Machinery Lubrication

Machinery Lubrication May June 2016

Machinery Lubrication magazine published by Noria Corporation

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Page 28 of 75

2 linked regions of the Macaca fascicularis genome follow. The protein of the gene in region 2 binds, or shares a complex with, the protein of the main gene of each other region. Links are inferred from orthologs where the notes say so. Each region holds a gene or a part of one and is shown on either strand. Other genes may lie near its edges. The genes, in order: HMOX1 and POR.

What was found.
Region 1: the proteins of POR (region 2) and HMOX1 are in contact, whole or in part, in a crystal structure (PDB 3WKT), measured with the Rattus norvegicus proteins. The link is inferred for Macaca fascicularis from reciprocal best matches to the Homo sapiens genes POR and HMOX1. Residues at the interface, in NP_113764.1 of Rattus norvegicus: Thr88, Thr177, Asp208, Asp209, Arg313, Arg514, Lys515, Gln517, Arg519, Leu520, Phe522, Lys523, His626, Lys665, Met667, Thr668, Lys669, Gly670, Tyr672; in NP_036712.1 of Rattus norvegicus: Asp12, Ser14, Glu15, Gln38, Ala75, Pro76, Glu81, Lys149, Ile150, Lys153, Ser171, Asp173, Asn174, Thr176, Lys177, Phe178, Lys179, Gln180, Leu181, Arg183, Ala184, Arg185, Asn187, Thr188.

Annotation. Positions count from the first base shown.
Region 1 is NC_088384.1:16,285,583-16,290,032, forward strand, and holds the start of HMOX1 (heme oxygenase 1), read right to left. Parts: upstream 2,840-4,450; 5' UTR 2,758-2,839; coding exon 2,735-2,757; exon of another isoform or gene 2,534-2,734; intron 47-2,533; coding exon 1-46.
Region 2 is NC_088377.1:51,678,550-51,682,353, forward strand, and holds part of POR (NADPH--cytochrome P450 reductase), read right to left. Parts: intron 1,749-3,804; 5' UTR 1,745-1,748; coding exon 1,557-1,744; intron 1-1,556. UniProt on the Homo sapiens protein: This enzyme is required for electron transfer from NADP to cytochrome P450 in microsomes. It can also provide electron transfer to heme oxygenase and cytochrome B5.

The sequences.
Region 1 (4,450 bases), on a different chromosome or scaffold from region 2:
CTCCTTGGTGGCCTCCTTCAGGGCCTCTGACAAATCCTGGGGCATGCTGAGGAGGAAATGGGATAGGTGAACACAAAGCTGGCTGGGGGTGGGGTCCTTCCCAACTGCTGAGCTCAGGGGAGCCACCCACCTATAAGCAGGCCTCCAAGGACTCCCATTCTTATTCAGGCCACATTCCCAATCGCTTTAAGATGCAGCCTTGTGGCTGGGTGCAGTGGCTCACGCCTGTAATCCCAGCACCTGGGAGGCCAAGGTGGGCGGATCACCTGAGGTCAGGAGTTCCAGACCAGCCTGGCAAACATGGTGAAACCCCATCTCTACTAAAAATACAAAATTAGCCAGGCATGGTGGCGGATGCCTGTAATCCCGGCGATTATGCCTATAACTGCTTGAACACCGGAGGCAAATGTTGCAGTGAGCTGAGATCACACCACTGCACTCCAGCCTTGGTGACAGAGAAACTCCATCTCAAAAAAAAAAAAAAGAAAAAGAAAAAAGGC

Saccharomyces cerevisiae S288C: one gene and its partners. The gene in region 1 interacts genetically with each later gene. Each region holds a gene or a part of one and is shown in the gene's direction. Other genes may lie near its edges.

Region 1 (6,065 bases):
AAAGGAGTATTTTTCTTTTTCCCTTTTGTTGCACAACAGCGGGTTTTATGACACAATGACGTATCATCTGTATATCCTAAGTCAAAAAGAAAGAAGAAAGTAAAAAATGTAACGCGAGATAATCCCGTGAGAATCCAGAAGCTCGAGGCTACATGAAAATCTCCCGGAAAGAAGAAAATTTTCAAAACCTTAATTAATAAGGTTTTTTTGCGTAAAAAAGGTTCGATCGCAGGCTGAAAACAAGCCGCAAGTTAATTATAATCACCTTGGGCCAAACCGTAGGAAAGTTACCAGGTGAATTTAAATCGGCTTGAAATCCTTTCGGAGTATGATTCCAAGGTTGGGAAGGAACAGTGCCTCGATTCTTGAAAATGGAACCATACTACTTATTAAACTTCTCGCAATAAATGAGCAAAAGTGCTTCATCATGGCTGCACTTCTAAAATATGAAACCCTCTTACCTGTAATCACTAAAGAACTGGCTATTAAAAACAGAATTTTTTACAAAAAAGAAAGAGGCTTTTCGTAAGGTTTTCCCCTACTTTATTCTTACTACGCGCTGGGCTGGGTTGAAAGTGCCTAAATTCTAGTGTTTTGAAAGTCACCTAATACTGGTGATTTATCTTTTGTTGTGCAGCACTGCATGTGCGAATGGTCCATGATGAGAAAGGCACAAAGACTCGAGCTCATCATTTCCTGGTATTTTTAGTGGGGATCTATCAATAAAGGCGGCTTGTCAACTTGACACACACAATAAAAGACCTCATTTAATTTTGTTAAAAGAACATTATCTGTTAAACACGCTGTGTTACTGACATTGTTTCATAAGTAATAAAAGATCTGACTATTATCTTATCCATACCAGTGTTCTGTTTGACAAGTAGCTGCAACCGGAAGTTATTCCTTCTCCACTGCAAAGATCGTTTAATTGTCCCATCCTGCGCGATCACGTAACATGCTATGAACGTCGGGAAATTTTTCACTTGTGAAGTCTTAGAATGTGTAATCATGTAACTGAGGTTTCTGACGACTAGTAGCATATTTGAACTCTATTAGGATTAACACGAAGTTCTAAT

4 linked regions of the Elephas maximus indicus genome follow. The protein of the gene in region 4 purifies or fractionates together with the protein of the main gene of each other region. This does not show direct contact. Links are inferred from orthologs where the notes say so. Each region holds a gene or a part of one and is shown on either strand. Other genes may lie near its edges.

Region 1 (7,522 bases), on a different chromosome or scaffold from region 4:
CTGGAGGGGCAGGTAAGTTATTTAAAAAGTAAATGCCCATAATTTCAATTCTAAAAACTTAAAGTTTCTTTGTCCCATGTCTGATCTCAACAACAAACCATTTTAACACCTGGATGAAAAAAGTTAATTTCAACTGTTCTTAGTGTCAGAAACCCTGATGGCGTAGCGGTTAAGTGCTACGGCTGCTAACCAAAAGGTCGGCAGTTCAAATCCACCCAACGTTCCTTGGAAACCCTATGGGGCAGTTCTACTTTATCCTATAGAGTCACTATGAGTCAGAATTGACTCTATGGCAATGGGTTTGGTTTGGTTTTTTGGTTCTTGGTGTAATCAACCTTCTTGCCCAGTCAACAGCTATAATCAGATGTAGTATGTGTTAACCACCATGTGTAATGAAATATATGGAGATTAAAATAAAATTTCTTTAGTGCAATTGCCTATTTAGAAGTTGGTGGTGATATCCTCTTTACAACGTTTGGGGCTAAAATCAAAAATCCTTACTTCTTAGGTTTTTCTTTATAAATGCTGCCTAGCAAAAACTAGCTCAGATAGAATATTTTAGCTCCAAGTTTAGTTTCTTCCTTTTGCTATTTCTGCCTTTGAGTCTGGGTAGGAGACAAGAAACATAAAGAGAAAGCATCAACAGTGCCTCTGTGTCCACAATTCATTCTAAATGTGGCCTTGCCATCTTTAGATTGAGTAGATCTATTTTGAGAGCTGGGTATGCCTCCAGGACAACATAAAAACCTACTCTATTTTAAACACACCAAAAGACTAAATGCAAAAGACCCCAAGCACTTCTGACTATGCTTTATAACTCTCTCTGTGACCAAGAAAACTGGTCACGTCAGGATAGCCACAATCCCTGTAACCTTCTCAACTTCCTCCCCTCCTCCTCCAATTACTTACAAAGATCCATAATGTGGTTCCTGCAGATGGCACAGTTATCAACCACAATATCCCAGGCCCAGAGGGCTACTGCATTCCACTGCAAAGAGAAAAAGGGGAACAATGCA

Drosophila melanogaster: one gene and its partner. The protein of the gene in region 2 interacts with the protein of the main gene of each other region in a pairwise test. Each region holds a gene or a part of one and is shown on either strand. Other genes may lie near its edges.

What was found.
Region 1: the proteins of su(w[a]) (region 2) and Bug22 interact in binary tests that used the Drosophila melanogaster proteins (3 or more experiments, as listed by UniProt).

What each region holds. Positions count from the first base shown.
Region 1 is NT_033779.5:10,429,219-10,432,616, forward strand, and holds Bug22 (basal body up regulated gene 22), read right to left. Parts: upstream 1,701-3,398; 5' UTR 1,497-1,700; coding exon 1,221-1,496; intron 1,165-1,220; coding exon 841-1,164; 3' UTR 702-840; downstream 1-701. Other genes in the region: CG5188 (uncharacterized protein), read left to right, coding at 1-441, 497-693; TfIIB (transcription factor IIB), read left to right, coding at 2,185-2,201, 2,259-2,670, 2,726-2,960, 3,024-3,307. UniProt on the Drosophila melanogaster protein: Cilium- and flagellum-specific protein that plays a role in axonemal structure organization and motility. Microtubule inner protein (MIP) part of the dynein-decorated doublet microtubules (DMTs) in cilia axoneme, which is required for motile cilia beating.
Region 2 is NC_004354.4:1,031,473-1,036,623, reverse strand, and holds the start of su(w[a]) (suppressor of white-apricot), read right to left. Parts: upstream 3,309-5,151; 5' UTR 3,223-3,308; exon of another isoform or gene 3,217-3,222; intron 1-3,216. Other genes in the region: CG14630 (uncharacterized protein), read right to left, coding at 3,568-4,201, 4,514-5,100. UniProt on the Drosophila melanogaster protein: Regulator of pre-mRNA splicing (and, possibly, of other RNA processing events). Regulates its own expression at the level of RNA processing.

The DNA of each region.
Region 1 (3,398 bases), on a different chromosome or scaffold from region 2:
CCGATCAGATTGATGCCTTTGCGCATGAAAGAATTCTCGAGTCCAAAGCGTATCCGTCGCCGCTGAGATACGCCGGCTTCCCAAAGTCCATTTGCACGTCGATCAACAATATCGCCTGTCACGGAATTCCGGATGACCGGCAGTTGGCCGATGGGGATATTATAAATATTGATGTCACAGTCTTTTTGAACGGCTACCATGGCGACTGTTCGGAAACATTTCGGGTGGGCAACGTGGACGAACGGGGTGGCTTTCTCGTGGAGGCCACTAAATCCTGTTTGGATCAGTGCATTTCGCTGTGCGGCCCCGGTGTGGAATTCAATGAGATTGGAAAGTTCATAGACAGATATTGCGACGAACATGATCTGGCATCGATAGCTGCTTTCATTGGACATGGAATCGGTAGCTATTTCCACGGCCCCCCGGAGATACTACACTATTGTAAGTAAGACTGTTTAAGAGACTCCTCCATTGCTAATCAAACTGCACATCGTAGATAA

of the system oil. The only symptom was a darkening of the oil. When a sample of the oil was analyzed, it was determined that the acid number and viscosity had not changed, eliminating the likelihood of oil oxidation and suggesting that the change in color was the result of thermal degradation. Inspection with an infrared camera located the overheating valve in very short order. The valve was replaced, and significant varnish was noted at the point where the heat was generated. Oil analysis showed that the oil was perfectly suitable for continued service, but since there was no discernible change in system operation, the valve failure may very well have gone unnoticed until it became a system outage had there been no color change in the oil. While oxidation, the chemical union of oil and oxygen, is a common reason that hydraulic oil stability is reduced, the amount of color change is not a good indi- cation of the level of oxidation. Antioxidants will react as they do their job, frequently producing colors ranging from brilliant yellow to inky black. There are a number of factors that include formulation, oper- ating conditions and contaminants, any of which can cause a considerable color change without significant oil degrada- tion. Although the color change can be alarming, the oil can still retain good anti- oxidant potential, since a series of these reactions can occur before becoming truly exhausted. Again, the only way to be certain of the oxidation level is by oil anal- ysis. Look for an increase in the oil's viscosity and acid number as an indication of oxidation. The presence of metal catalyst parti- cles, heat, oxygen and water all contribute to oil oxidation. As the acid level increases, corrosion of components will become more likely. Viscosity will increase as soluble contaminants mix with the oil. This will leave sludge, varnish and tar deposits as a thin, insoluble film throughout the system's internal surfaces. The degrada - tion process accelerates with continued exposure to these elements. HYDRAULICS 24 | May - June 2016 |

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